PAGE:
7.1.2. The Management Scientist

7.1.3. Solving LP's with Excel

7.2. Study of outputs with respect to Chapters 3 and 6: the Simplex Method and Sensitivity Analysis

7.3. Commented outputs with respect to Chapter 4 and 5: special cases and duality

7.B The Various Fields of Application

7.4. Production and make-or-buy

7.5. Purchase plans

7.6. Finance

7.7. Advertising

7.8. Staff scheduling

7.9. Blending and nutrition

7.10. Efficiency problems

Chapter Applications

Part II Variants and Related Topics

8 The Variants of Linear Programmes8.1. Integer Programming

8.1.1. Pure and Mixed Integer Programming: the graphical insight

8.1.2. Binary Integer Programming

8.1.3. Formulating logical constraints

8.2. Game Theory

8.2.1. Strictly determined Games and the theorems of GT

8.2.2. Non-Strictly determined games and solution approach by LP

8.3. The Transportation Problem

8.3.1. The balanced problem: solution approach through simplex multipliers

8.3.2. The unbalanced problem

8.3.3. Comment on the LP formulation of unbalanced problems: the feasibility requirement

8.3.4. Special Transportation Problems: LP formulation and solution approach

8.3.5. Maximization problems

8.4. The Assignment Model

8.4.1. The Solution Approach: König's Algorithm

- The Balanced Problem

- Alternative Assignments

8.4.2. The Maximization Problem (Example also displaying an unbalance)

- Multiple Tableaux

8.4.3.

Note on the LP Formulation and on Sensitivity Analysis: identifying alternative assignmentsChapter 8 Exercises and applications

9 Related Topics: Graphs and Networks9.1. The main building concepts of Graph Theory.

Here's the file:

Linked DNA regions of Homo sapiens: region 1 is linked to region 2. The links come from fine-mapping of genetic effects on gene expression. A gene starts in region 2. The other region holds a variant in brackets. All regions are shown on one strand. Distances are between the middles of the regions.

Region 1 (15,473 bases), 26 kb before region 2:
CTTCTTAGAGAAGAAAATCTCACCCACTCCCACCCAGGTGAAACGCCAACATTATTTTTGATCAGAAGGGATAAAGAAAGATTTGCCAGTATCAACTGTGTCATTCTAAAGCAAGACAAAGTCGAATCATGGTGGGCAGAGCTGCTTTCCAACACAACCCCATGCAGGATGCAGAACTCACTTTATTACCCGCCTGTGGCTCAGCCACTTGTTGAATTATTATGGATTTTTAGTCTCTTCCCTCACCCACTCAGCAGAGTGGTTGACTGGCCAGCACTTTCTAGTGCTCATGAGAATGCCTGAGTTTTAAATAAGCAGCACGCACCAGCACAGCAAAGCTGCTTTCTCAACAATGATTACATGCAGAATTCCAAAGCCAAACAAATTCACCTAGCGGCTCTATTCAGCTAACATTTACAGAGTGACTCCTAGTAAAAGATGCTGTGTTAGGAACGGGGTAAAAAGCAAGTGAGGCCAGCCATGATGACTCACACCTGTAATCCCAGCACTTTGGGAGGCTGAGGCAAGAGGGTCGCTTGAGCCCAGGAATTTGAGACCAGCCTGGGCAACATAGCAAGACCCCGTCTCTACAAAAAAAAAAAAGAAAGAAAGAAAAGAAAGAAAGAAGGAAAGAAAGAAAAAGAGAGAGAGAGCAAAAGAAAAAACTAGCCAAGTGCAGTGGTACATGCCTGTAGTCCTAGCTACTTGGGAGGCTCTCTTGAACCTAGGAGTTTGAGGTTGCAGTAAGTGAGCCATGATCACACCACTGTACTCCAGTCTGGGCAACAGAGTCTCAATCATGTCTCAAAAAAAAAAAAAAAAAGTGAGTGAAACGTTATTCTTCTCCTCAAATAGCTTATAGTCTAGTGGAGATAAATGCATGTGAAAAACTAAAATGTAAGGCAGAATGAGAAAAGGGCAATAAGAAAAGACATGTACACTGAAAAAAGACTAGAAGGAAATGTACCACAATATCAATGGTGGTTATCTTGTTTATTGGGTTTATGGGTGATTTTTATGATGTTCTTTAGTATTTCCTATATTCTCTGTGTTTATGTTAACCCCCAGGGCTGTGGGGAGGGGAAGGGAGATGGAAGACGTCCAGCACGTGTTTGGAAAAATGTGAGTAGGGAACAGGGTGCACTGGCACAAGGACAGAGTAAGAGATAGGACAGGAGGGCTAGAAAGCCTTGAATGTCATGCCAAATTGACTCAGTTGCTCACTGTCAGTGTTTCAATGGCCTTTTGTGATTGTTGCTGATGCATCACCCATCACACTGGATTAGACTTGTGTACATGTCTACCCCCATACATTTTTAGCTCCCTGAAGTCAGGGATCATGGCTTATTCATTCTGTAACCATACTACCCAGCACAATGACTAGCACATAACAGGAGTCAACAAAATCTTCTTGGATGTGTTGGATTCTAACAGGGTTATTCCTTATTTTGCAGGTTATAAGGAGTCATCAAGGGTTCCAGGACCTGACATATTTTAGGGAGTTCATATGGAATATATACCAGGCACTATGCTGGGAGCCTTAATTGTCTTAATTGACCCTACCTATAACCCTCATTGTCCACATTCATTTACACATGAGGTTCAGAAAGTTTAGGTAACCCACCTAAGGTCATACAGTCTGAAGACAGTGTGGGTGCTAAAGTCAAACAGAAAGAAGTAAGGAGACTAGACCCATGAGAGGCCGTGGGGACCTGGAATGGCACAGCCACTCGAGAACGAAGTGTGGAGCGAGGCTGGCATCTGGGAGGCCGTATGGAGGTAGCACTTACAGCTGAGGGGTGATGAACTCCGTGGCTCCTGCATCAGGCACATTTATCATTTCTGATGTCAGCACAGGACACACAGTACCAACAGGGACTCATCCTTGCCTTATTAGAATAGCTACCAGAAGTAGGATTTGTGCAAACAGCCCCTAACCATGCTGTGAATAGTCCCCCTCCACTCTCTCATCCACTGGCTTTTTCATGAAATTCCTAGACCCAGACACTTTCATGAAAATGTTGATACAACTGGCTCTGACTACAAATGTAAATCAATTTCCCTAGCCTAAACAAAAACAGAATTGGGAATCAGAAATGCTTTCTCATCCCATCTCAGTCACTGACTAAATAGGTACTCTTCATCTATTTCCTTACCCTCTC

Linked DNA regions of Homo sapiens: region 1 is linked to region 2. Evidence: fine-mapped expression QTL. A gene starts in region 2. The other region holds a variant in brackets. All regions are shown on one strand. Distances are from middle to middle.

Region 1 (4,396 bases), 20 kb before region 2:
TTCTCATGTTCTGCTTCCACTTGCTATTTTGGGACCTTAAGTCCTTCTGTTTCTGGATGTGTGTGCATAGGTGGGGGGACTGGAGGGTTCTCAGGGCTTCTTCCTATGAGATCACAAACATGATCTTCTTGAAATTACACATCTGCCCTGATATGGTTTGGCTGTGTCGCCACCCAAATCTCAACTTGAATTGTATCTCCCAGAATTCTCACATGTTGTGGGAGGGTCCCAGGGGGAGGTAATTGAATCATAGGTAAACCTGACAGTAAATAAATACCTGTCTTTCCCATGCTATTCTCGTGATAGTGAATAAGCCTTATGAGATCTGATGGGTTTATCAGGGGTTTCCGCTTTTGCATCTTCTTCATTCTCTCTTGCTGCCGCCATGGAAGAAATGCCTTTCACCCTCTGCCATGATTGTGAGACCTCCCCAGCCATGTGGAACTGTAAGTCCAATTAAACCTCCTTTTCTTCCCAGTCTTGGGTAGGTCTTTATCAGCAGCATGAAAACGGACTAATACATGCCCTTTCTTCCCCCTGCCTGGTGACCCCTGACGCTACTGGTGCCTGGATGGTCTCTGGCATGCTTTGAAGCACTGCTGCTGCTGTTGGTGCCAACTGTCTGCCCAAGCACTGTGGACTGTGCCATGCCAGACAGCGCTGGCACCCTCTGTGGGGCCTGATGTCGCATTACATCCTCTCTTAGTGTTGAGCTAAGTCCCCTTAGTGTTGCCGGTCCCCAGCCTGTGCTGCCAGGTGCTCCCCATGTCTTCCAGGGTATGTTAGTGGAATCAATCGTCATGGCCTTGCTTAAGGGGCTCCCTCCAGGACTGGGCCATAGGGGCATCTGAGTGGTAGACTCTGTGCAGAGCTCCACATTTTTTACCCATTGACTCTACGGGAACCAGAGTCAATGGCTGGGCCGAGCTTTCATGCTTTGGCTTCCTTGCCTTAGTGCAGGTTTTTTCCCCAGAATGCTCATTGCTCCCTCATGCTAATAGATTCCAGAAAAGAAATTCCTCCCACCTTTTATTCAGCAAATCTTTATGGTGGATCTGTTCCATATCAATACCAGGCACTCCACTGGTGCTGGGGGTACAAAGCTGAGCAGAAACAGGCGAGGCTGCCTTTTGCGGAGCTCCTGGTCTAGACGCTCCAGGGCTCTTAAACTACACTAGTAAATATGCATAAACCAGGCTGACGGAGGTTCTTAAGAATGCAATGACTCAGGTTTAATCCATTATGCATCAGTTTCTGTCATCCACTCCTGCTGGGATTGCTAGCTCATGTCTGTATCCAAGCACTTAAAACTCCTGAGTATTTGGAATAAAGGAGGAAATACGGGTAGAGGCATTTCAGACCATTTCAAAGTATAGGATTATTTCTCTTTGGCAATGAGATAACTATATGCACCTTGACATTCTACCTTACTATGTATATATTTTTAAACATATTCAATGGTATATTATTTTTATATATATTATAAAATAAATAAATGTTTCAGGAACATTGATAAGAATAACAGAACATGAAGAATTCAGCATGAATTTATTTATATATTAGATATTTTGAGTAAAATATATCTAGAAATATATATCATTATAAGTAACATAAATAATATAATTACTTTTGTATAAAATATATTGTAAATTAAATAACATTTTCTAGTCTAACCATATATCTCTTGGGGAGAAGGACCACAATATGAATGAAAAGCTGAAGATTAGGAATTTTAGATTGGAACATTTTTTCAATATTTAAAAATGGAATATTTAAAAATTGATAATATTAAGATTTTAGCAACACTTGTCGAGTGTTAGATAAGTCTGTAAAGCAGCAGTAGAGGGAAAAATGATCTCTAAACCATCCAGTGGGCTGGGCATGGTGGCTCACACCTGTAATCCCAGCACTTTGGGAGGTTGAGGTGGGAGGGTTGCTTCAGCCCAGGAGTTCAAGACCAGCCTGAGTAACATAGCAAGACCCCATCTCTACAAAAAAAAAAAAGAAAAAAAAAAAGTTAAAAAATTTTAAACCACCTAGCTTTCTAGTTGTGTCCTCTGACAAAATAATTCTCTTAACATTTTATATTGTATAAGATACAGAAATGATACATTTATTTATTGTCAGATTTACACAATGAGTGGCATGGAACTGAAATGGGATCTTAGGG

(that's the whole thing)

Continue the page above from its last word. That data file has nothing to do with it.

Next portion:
9.1.1. Definitions and examples.

9.1.2. From the graph to the matrix: adjacency and incidence matrices

9.1.3. Directed graphs.

9.2. Flow networks

9.2.1. The LP Formulation and

solution9.2.2. Solving the capacitated network graphically

9.2.3. The Max-Flow Min-Cut Theorem (Ford-Fulkerson)

9.2.3. Transshipments

9.3. The Shortest Path

9.3.1. The LP formulation and solution

9.3.2. The graphical solution (Dijkstra’s Algorithm)

9.3.3. Floyd’s Algorithm

9.4. The Minimal Spanning Tree

9.4.1. The graphical solution: Kruskal's and Prim’s Algorithms

9.4.2. The limits of the LP Formulation

Chapter 9 Exercises and applications

Part III Mathematical Corner and Note on Nonlinear Programming

10 Mathematical Corner10.1. Coping with infeasibility

10.1.1. Graphical insights

10.1.2. Discussion on changes

10.2. Flow networks:

10.2.1. Highlighting the

cuton outputs10.2.2. The

cutrevisited by duality10.3. The Shortest Route Algorithm: discussion on Sensitivity Analysis

- Highlighting the leeway

- Reading alternative optimal solutions on outputs

10.4. The Minimal Spanning Tree

10.4.1. Minimal Spanning Trees and hierarchical clustering schemes

10.4.2. The LP formulation of Minimal Spanning Trees: a heuristic approach

Note on Sensitivity Analysis

Chapter 10 Exercises and applications

11 Note on Nonlinear Programming11.1. Quadratic Programming: definition

11.2. Illustrations and graphical displays: solution methltipliers

11.3. Formulating the quadratic programme

11.4. Comment on shadow prices and on “RHS ranges”.

Chapter 11 Exercises

Basic Review ChapterR.1. Basic Matrix Algebra

R.1.1on, subtraction and multiplication

R.1.2. Matrices: types, addition and subtraction, multiplication and inverses

R.1.3. Finding the inverse of

mxmmatrices by the Gauss-Jordan methodR.2. Derivatives and local extrema

R.2.1. Brief review of derivatives in the single-variable case

Comments on limits, continuity and differentiability.

R.2.2. Partial derivatives

Answers to Selected Problems and Applications

Study Applications